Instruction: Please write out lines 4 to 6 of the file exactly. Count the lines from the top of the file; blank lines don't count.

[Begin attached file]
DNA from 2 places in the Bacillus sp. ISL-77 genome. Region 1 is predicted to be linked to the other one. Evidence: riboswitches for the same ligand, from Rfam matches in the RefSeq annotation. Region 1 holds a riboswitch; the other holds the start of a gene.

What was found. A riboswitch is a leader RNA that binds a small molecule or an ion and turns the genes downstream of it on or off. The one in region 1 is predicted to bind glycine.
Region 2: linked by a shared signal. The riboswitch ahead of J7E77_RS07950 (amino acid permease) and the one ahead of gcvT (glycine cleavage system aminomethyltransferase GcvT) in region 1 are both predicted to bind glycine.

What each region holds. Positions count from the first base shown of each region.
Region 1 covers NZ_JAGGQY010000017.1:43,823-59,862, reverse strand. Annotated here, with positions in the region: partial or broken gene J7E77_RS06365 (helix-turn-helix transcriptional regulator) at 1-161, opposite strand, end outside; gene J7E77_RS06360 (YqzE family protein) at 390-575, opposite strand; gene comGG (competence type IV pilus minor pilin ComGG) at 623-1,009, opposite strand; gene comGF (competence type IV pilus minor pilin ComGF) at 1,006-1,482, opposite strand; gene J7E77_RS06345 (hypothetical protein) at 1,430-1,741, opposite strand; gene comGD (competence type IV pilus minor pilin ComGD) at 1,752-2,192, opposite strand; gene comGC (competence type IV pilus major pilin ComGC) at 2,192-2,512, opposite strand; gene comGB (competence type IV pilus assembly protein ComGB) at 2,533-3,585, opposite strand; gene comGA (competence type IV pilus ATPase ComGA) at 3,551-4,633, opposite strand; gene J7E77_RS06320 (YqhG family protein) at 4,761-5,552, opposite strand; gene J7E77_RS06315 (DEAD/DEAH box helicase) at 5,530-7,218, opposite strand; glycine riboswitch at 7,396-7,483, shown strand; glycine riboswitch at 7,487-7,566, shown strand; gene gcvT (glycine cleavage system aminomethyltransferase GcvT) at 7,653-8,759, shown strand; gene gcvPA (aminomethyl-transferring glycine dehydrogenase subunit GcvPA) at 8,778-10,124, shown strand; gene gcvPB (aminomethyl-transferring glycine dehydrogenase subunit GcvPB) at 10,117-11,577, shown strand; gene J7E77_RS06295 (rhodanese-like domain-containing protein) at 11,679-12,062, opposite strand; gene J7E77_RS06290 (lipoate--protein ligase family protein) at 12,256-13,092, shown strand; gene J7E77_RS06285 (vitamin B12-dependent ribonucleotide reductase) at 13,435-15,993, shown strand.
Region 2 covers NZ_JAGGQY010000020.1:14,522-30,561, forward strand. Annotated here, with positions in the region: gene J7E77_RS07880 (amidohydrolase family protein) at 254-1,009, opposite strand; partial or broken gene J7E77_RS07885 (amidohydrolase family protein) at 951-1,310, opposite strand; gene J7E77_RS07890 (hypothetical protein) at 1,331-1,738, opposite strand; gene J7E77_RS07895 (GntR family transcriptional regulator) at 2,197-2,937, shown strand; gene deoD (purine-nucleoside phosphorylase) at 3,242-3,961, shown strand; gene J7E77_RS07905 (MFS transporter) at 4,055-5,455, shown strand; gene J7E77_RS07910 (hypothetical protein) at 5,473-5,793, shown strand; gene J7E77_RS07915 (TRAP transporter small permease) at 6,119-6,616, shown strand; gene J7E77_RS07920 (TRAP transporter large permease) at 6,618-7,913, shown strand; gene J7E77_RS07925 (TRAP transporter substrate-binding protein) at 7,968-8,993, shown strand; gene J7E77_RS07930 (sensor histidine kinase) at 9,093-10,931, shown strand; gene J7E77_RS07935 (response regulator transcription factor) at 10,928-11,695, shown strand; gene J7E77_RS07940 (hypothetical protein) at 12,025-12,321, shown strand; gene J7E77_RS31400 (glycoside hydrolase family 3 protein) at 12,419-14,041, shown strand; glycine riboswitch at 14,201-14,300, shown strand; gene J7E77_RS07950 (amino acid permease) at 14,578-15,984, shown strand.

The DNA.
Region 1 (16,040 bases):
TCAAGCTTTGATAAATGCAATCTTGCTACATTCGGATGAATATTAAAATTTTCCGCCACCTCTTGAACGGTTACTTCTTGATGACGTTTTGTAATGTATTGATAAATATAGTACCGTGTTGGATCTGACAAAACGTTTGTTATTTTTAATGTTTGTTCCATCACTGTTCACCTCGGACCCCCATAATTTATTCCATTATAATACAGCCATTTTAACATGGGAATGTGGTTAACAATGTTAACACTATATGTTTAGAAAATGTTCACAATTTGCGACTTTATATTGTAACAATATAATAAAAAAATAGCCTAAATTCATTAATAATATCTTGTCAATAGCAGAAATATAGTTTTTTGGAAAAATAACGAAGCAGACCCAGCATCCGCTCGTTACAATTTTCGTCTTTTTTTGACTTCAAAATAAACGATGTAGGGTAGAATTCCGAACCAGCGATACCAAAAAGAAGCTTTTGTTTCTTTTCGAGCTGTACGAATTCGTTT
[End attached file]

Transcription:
What each region holds. Positions count from the first base shown of each region.
Region 1 covers NZ_JAGGQY010000017.1:43,823-59,862, reverse strand. Annotated here, with positions in the region: partial or broken gene J7E77_RS06365 (helix-turn-helix transcriptional regulator) at 1-161, opposite strand, end outside; gene J7E77_RS06360 (YqzE family protein) at 390-575, opposite strand; gene comGG (competence type IV pilus minor pilin ComGG) at 623-1,009, opposite strand; gene comGF (competence type IV pilus minor pilin ComGF) at 1,006-1,482, opposite strand; gene J7E77_RS06345 (hypothetical protein) at 1,430-1,741, opposite strand; gene comGD (competence type IV pilus minor pilin ComGD) at 1,752-2,192, opposite strand; gene comGC (competence type IV pilus major pilin ComGC) at 2,192-2,512, opposite strand; gene comGB (competence type IV pilus assembly protein ComGB) at 2,533-3,585, opposite strand; gene comGA (competence type IV pilus ATPase ComGA) at 3,551-4,633, opposite strand; gene J7E77_RS06320 (YqhG family protein) at 4,761-5,552, opposite strand; gene J7E77_RS06315 (DEAD/DEAH box helicase) at 5,530-7,218, opposite strand; glycine riboswitch at 7,396-7,483, shown strand; glycine riboswitch at 7,487-7,566, shown strand; gene gcvT (glycine cleavage system aminomethyltransferase GcvT) at 7,653-8,759, shown strand; gene gcvPA (aminomethyl-transferring glycine dehydrogenase subunit GcvPA) at 8,778-10,124, shown strand; gene gcvPB (aminomethyl-transferring glycine dehydrogenase subunit GcvPB) at 10,117-11,577, shown strand; gene J7E77_RS06295 (rhodanese-like domain-containing protein) at 11,679-12,062, opposite strand; gene J7E77_RS06290 (lipoate--protein ligase family protein) at 12,256-13,092, shown strand; gene J7E77_RS06285 (vitamin B12-dependent ribonucleotide reductase) at 13,435-15,993, shown strand.
Region 2 covers NZ_JAGGQY010000020.1:14,522-30,561, forward strand. Annotated here, with positions in the region: gene J7E77_RS07880 (amidohydrolase family protein) at 254-1,009, opposite strand; partial or broken gene J7E77_RS07885 (amidohydrolase family protein) at 951-1,310, opposite strand; gene J7E77_RS07890 (hypothetical protein) at 1,331-1,738, opposite strand; gene J7E77_RS07895 (GntR family transcriptional regulator) at 2,197-2,937, shown strand; gene deoD (purine-nucleoside phosphorylase) at 3,242-3,961, shown strand; gene J7E77_RS07905 (MFS transporter) at 4,055-5,455, shown strand; gene J7E77_RS07910 (hypothetical protein) at 5,473-5,793, shown strand; gene J7E77_RS07915 (TRAP transporter small permease) at 6,119-6,616, shown strand; gene J7E77_RS07920 (TRAP transporter large permease) at 6,618-7,913, shown strand; gene J7E77_RS07925 (TRAP transporter substrate-binding protein) at 7,968-8,993, shown strand; gene J7E77_RS07930 (sensor histidine kinase) at 9,093-10,931, shown strand; gene J7E77_RS07935 (response regulator transcription factor) at 10,928-11,695, shown strand; gene J7E77_RS07940 (hypothetical protein) at 12,025-12,321, shown strand; gene J7E77_RS31400 (glycoside hydrolase family 3 protein) at 12,419-14,041, shown strand; glycine riboswitch at 14,201-14,300, shown strand; gene J7E77_RS07950 (amino acid permease) at 14,578-15,984, shown strand.